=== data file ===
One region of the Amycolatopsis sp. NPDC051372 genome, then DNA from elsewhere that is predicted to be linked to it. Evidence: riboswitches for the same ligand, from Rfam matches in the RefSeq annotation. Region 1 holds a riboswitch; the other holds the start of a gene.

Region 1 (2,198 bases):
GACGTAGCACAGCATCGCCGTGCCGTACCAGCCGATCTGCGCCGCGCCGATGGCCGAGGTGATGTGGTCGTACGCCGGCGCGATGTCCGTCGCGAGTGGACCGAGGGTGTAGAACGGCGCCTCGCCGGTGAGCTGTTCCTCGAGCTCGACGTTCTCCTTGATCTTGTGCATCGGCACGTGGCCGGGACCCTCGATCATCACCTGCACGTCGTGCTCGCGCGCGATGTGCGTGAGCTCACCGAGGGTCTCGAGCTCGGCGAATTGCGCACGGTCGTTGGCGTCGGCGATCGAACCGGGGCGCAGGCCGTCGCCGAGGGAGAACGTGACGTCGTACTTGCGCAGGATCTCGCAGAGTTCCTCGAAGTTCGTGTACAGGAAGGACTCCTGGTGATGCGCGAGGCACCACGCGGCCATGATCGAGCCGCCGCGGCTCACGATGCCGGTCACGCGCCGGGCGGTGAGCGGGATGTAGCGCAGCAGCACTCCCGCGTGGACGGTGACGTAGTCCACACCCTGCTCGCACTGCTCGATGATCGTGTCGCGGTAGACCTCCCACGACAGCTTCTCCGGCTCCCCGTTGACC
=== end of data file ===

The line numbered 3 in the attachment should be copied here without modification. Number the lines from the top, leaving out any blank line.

GACGTAGCACAGCATCGCCGTGCCGTACCAGCCGATCTGCGCCGCGCCGATGGCCGAGGTGATGTGGTCGTACGCCGGCGCGATGTCCGTCGCGAGTGGACCGAGGGTGTAGAACGGCGCCTCGCCGGTGAGCTGTTCCTCGAGCTCGACGTTCTCCTTGATCTTGTGCATCGGCACGTGGCCGGGACCCTCGATCATCACCTGCACGTCGTGCTCGCGCGCGATGTGCGTGAGCTCACCGAGGGTCTCGAGCTCGGCGAATTGCGCACGGTCGTTGGCGTCGGCGATCGAACCGGGGCGCAGGCCGTCGCCGAGGGAGAACGTGACGTCGTACTTGCGCAGGATCTCGCAGAGTTCCTCGAAGTTCGTGTACAGGAAGGACTCCTGGTGATGCGCGAGGCACCACGCGGCCATGATCGAGCCGCCGCGGCTCACGATGCCGGTCACGCGCCGGGCGGTGAGCGGGATGTAGCGCAGCAGCACTCCCGCGTGGACGGTGACGTAGTCCACACCCTGCTCGCACTGCTCGATGATCGTGTCGCGGTAGACCTCCCACGACAGCTTCTCCGGCTCCCCGTTGACC